Archive for November, 2010

Traditional Beef and Guinness Stew

Beef in Stout

This dish is great for Sunday lunch, you have to try it. I use a full litre of stout and gently simmer on the hob for around two and a half hours. The sauce reduces and meat becomes really tender. No stock cubes needed here! Eat with plenty of floury spuds, a cut of bread, or a pint of the black stuff.


  • 125g streaky bacon, cubed
  • 1kg stewing beef (such as round steak), cubed
  • 2 tbsp flour, seasoned with salt and pepper
  • 1 litre stout
  • 2 onions, sliced
  • 3 celery sticks, sliced
  • 3 large carrots, washed but unpeeled, cut into large chunks
  • 1 tbsp Worcestershire sauce (optional)
  • 1 tbsp tomato pureé (optional)
  • 2 tsp light brown sugar (optional)
  • 2 bay leaves
  • ½ tsp dried thyme
  • 1 tsp sea salt
  • freshly ground black pepper


  1. Add a little oil to a frying pan and fry the streaky bacon until golden. Transfer to a large cast-iron casserole or heavy stewpot.
  2. Brown the beef. Toss the beef in the seasoned flour. Add a little more oil to the frying pan and fry the beef in batches until caramelised. Make sure you do this  in batches so as not to overload your pan. Transfer the browned beef to the casserole.
  3. Add a little more oil and fry the onions until caramelised. Add to the casserole.
  4. Pour some stout into the hot frying pan to de-glaze it. As the stout bubbles, scrape at the bottom of the pan to remove any caramelised juices from the bacon and the beef. Add the rest of the stout and de-glazed juices to the casserole.
  5. Now, assemble the rest of the dish. To the casserole, add the celery, carrot, tomato pureé, Worcestershire sauce, stock, herbs, salt and the rest of the stout. Season with  plenty of freshly ground pepper. Stir well and place a lid on the casserole but leave a large crack to allow the sauce to reduce. Bring up to a gentle simmer and leave for about 2½ hours (check after 2 hours). Give the casserole a stir every so often to ensure that it doesn’t stick to the bottom of the casserole. Taste for seasoning and add a little extra salt if you need.


  • You could use shin beef for this. Just trim a little of the fat from the meat and add at least an hour to the cooking time to allow this tough meat to tenderise. The extra fat in the meat will melt out, giving a rich and unctuous sauce.

Serves 4.

New Page for Indian Recipes

Indian Collage

I’ve just added a new page which lists all of the Indian dishes on this site. Just click  the “Indian Recipes” button at the top of this screen.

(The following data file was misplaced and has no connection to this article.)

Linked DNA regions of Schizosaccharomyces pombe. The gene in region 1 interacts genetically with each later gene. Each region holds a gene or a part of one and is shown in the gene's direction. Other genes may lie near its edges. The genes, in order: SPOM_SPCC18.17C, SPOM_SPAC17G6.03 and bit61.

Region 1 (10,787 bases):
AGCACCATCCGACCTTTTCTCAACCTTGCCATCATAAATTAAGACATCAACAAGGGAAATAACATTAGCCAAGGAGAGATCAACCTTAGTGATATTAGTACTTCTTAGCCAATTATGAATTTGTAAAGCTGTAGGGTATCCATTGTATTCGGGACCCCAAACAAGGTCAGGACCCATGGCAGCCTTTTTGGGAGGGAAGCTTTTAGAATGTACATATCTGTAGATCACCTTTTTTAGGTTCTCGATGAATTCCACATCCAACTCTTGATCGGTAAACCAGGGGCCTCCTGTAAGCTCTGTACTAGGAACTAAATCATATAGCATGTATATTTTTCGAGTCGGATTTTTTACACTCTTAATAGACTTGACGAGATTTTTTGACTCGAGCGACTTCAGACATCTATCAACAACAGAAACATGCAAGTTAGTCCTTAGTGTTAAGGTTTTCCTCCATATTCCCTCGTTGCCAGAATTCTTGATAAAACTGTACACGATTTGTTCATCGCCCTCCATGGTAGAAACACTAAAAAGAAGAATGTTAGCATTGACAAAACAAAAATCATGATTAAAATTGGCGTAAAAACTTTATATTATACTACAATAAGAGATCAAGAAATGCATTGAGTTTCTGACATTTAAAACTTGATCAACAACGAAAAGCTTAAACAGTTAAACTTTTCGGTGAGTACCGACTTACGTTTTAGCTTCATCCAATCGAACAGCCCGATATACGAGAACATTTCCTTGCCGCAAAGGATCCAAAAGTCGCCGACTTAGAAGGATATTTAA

Lamb Saag

Indian Spices

This recipe is more or less Rick Stein’s Lamb & Spinach Karahi recipe, but I’ve simplified the recipe slightly and radically adjusted the amount of ghee/oil required. There is absolutely no sense in using 250g pure fat simply to fry half a kilo of onions. It’s crazy!

I’ve also added some dried fenugreek – it gives a great background flavour and is so typical of Indian curries.

As well as having a great flavour, this curry has a vivid green colour and makes a great visual contrast to “red” curries such as Kashmiri Lamb Rogan Josh or Butter Chicken.


  • 1.2kg diced lamb
  • 2-3 tbsp sunflower/groundnut oil
  • 500g onions, chopped (about 3 large onions)
  • 12 cloves  garlic, peeled
  • 50g root ginger, peeled and chopped roughly (about the size of a golf ball)
  • 400g canned tomatoes
  • 500ml chicken stock
  • 2 tsp sea salt
  • 1 tbsp each of the following: red chilli powder, sweet paprika, ground coriander, turmeric, garam masala, dried fenugreek leaves (kasoori methi)
  • 300g spinach leaves
  • 4 medium-sized green chillies, stalks removed & roughly chopped


  1. Place a cast-iron casserole on the hob and heat the oil. Add the onions and cook the onions gently for around 30 minutes until soft and light brown in colour.
  2. Blitz the garlic, root ginger, tomatoes and water in a blender until smooth. Remove the browned onions from the casserole using a slotted spoon and add to the blender. Blend again until very smooth.
  3. Put the casserole back on the heat. Add the onion/tomato mixture to the casserole, then add the diced lamb, chicken stock and the ground spices. Stir to combine. Transfer to the oven and cook for 2-2½ hours until the meat is very tender.
  4. Just before the lamb is finished cooking, make the spinach puree. Put 200g of the spinach leaves in a large saucepan along with a splash of water. Place a lid on the saucepan and cook for about 2 minutes or until the spinach has wilted down. Transfer the spinach to a liquidizer along with another splash of water and blend until smooth. Set aside.
  5. Make the green chilli pureé. Blend the green chillies with some water until smooth and add to the curry. Set aside.
  6. Check the lamb is cooked to your satisfaction. At this point, you can spoon off the fat which has risen to the top of the sauce (see below). Stir through the spinach puree and the rest of the spinach leaves. Add the green chilli puree and simmer and heat through for another 5 minutes.
  7. Stir through the garam masala and fresh coriander. Taste for seasoning, adding plenty of freshly ground black pepper. Serve with rice and naan bread with some cooling yoghurt on the side, if you wish.

Serves 6.

Pomegranate Raita

Pomegranate Raita

If you like dipping poppadoms, this makes a nice alternative to mint raita. Remove the seeds from ½ pomegranate by bashing with a wooden spoon. Drain the seeds of juice and set aside. Take a 1½ cups of greek/natural yoghurt and mix in the pomegranate seeds, a handful of chopped fresh coriander, pinch of garam masala and a little sea salt and black pepper. Sprinkle with a few more pomegranate seeds and serve.